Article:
You and your best friend have known each other for three years. You’ve been inseparable since you met – so much so, that people are always calling her your girlfriend. If only that were true! You’re totally in love with her, obsessed with her, but you know she doesn’t feel the same: ‘We’re just friends,’ she tells anyone who asks.
Why do you long for a relationship with her when you know she’s not interested? You’re in the throes of unrequited love: romantic attraction to another person who doesn’t feel attracted to you back. It’s an experience that’s about as common as it gets.
This being the case, is there a chance that unrequited love could – on some level – feel good in the way equal love does?
To answer this question, a group of US researchers first noted down five different kinds of unrequited love. They organised them in terms means how much the person you pine for actually influences you, and how involved the two of you are in each other’s lives. So the five kinds of unrequited love go all the way from crushing on someone you’ve never even met, to loving a partner who doesn’t love you as much in return.
The five kinds of unrequited love
A huge crush on someone you don’t know personally, nor ever really expect to know, like a movie star, rock star, or athlete.
A huge crush on someone you know, but for one reason or another have not told about your feelings.
A relationship in which you’re actually pursuing the person you’re in love with but so far have been unable to win that person’s love in return.
A love relationship that ended for whatever reason, but one in which you still long for that partner although there’s no chance of getting back together.
A romantic relationship you’re currently in, but one in which you feel you love your partner more, are more committed to, and put more effort into, than your partner.
From Bringle et al. 2013
Everybody's doing it!
Armed with these descriptions, the researchers tracked down over 300 high school and university students and asked them how often they’d experienced each kind of unrequited love over the past two years. The researchers also wanted to know how emotionally intense the experience was on a scale of one (no feelings) to seven (extremely intense feelings).
In a second study, with a further 450 students, the researchers asked about the intensity of some of the positive parts of love, like passion and commitment, in unrequited relationships.
Unrequited love – in all its forms – was four times more common than equal love among the students, the researchers found! Almost 90 per cent had pined for someone they couldn’t have at some point during the past two years. That amounted to just under two unrequited loves per year.
A huge crush on someone you know but haven’t yet approached was the most frequent form of unrequited love in the study. Unequal love between romantic partners was also common.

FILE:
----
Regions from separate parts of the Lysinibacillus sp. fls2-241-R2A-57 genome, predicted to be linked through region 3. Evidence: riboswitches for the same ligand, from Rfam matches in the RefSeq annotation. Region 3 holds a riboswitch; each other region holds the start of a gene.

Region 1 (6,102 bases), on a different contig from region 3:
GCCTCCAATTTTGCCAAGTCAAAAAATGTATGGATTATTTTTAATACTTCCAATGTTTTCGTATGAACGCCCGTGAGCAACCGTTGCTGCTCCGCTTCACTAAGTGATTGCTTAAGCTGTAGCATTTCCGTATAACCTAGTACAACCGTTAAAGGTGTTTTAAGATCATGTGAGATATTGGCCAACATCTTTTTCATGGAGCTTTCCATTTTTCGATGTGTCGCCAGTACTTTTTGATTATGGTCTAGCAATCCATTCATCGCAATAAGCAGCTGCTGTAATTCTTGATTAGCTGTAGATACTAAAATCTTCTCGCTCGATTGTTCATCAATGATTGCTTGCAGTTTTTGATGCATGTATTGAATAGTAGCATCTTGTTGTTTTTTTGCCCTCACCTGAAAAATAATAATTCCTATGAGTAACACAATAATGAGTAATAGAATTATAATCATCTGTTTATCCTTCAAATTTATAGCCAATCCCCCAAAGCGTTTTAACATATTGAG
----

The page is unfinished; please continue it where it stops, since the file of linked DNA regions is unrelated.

And it hurts...
All kinds of unrequited love are felt less intensely than equal love, the study found. Unfortunately, that’s true for the positive things a fulfilling relationship brings like passion, intimacy, and being able to depend on a partner.
But how strong your feelings are for the person you desire does depend on the type of unrequited love you’ve got. In general, the greater the interdependence, the more intense the feelings. So crushing on a movie star probably won’t compare to the feeling of wanting to rekindle the flame with an ex.
The research debunks the theory that unrequited love provides some of the positive aspects of equal love – like the euphoria of passion and lust and the intimacy in identifying with someone – without some of the costs and hassles of a real relationship that has ups and downs. Instead, it seems to show that unrequited love is a rather tumultuous and decidedly unfulfilling situation to be in.
Why unrequited love?
So why do we all at some point pine for romance with someone we can’t have? Why is it so common for us to put ourselves through this torture?
The researchers have three theories:
1. Practice makes perfect?
Desiring someone who’s not into you could give you practice at love – the kind you wouldn’t get from a friendship – even if it is less than ideal. For example, obsessive thoughts are common to both unrequited love and the real deal. And thinking about a possible relationship and dreaming about being with that person might, on some level, feel better emotionally than no thoughts at all.
2. Love research?
Unrequited love might be a sort of trial and error process that helps you learn who you are and what kind of partner would make a good match.
3. In it to win it?
Finally, an unrequited love could have a sort of delayed payoff, say the researchers. Even though there’s short-term turmoil, the possibility of a fulfilling relationship in the future might just be worth it.
Reference: The Prevalence and Nature of Unrequited Love. SAGE Open. (2013) 3(2):1-15.
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